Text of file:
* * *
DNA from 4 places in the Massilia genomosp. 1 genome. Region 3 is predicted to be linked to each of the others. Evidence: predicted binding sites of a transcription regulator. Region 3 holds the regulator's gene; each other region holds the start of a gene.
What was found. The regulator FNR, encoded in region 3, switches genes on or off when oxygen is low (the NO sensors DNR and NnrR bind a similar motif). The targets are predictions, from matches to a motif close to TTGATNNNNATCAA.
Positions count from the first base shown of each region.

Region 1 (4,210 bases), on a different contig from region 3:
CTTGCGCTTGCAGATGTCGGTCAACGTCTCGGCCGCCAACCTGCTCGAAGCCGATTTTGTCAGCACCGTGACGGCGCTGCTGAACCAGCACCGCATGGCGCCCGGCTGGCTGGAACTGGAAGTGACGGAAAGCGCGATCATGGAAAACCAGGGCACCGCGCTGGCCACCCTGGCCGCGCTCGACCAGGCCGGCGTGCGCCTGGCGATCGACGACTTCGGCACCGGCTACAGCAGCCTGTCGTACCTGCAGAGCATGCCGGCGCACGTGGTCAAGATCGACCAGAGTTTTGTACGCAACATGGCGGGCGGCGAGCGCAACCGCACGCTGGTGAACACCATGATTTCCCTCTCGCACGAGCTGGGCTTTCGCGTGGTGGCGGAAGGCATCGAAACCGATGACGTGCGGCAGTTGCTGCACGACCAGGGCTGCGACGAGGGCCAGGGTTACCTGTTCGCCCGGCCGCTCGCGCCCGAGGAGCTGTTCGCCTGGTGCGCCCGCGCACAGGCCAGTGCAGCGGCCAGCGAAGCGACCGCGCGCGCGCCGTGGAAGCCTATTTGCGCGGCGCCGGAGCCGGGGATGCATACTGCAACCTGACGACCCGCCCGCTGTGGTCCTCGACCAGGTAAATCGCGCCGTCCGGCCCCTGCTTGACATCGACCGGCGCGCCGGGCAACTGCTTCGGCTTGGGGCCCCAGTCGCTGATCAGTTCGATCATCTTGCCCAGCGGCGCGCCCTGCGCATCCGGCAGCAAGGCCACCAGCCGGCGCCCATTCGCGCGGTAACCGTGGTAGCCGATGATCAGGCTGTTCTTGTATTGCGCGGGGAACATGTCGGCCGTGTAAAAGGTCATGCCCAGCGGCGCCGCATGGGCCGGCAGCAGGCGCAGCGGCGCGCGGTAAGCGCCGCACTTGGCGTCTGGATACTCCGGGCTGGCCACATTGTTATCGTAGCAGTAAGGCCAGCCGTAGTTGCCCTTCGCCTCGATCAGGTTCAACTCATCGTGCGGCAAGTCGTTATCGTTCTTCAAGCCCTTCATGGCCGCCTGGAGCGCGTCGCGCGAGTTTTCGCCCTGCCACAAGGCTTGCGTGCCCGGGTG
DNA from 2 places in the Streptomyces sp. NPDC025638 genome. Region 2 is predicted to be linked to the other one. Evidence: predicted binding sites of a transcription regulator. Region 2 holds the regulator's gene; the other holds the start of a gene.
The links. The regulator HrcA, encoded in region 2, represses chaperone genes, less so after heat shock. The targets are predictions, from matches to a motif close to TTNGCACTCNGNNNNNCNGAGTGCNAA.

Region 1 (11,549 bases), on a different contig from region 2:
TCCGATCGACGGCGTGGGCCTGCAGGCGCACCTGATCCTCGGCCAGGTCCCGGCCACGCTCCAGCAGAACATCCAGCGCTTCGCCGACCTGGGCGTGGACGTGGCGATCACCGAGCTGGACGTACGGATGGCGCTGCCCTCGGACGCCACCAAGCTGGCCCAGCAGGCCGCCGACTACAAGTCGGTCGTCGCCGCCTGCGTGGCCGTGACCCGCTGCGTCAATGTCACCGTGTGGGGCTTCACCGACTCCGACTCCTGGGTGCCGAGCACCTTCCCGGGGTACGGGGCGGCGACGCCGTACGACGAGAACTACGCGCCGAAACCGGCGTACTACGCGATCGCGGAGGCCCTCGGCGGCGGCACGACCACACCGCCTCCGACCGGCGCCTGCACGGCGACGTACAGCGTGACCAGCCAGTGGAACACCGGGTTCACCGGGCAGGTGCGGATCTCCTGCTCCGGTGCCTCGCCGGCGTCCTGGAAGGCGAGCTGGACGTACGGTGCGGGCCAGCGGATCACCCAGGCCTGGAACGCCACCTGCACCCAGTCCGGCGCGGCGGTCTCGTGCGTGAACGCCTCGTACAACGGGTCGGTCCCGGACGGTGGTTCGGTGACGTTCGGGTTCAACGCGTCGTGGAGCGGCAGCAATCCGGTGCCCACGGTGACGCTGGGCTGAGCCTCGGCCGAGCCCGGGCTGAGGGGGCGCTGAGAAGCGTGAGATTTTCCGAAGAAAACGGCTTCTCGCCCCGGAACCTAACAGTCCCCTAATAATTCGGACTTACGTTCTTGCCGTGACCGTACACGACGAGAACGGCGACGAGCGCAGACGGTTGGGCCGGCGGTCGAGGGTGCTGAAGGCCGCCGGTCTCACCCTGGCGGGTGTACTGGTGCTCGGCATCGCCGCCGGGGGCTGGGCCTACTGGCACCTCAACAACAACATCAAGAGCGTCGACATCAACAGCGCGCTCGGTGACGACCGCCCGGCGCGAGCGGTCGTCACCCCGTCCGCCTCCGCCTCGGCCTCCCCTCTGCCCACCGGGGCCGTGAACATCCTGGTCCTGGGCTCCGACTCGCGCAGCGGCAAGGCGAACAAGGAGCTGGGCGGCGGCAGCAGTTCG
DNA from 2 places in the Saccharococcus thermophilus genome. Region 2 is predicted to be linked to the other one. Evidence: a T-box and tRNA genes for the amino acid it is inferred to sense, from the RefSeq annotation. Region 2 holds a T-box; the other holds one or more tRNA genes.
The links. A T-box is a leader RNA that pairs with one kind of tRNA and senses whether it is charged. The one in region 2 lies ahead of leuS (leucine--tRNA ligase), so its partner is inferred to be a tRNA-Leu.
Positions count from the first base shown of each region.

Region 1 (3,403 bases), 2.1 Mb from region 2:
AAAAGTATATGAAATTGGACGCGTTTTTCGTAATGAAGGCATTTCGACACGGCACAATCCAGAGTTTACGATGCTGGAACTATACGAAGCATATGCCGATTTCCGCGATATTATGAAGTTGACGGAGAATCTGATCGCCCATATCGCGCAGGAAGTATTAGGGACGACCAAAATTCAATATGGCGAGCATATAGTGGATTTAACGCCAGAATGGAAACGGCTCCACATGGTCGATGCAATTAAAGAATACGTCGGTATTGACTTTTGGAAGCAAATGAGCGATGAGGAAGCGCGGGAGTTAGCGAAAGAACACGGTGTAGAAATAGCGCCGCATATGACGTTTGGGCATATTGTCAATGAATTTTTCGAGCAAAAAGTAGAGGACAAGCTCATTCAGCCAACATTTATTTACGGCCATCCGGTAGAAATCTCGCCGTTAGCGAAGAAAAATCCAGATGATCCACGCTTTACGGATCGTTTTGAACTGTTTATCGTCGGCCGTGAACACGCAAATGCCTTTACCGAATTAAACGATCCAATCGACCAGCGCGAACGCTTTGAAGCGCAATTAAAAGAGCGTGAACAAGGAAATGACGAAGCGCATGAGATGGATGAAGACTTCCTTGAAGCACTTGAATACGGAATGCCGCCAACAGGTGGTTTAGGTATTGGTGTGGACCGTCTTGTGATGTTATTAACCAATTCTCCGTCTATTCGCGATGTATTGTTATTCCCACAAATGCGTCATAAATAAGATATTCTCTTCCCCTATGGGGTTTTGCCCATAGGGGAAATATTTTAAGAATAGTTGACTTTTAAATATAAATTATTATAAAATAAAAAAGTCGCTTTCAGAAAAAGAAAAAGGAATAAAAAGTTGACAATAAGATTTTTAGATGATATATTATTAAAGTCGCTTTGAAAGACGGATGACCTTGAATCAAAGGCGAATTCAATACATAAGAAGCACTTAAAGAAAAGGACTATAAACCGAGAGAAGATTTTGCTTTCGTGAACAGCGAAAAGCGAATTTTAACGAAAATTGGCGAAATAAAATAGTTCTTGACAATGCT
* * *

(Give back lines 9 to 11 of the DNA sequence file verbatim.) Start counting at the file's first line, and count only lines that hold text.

TCCGATCGACGGCGTGGGCCTGCAGGCGCACCTGATCCTCGGCCAGGTCCCGGCCACGCTCCAGCAGAACATCCAGCGCTTCGCCGACCTGGGCGTGGACGTGGCGATCACCGAGCTGGACGTACGGATGGCGCTGCCCTCGGACGCCACCAAGCTGGCCCAGCAGGCCGCCGACTACAAGTCGGTCGTCGCCGCCTGCGTGGCCGTGACCCGCTGCGTCAATGTCACCGTGTGGGGCTTCACCGACTCCGACTCCTGGGTGCCGAGCACCTTCCCGGGGTACGGGGCGGCGACGCCGTACGACGAGAACTACGCGCCGAAACCGGCGTACTACGCGATCGCGGAGGCCCTCGGCGGCGGCACGACCACACCGCCTCCGACCGGCGCCTGCACGGCGACGTACAGCGTGACCAGCCAGTGGAACACCGGGTTCACCGGGCAGGTGCGGATCTCCTGCTCCGGTGCCTCGCCGGCGTCCTGGAAGGCGAGCTGGACGTACGGTGCGGGCCAGCGGATCACCCAGGCCTGGAACGCCACCTGCACCCAGTCCGGCGCGGCGGTCTCGTGCGTGAACGCCTCGTACAACGGGTCGGTCCCGGACGGTGGTTCGGTGACGTTCGGGTTCAACGCGTCGTGGAGCGGCAGCAATCCGGTGCCCACGGTGACGCTGGGCTGAGCCTCGGCCGAGCCCGGGCTGAGGGGGCGCTGAGAAGCGTGAGATTTTCCGAAGAAAACGGCTTCTCGCCCCGGAACCTAACAGTCCCCTAATAATTCGGACTTACGTTCTTGCCGTGACCGTACACGACGAGAACGGCGACGAGCGCAGACGGTTGGGCCGGCGGTCGAGGGTGCTGAAGGCCGCCGGTCTCACCCTGGCGGGTGTACTGGTGCTCGGCATCGCCGCCGGGGGCTGGGCCTACTGGCACCTCAACAACAACATCAAGAGCGTCGACATCAACAGCGCGCTCGGTGACGACCGCCCGGCGCGAGCGGTCGTCACCCCGTCCGCCTCCGCCTCGGCCTCCCCTCTGCCCACCGGGGCCGTGAACATCCTGGTCCTGGGCTCCGACTCGCGCAGCGGCAAGGCGAACAAGGAGCTGGGCGGCGGCAGCAGTTCG
DNA from 2 places in the Saccharococcus thermophilus genome. Region 2 is predicted to be linked to the other one. Evidence: a T-box and tRNA genes for the amino acid it is inferred to sense, from the RefSeq annotation. Region 2 holds a T-box; the other holds one or more tRNA genes.
The links. A T-box is a leader RNA that pairs with one kind of tRNA and senses whether it is charged. The one in region 2 lies ahead of leuS (leucine--tRNA ligase), so its partner is inferred to be a tRNA-Leu.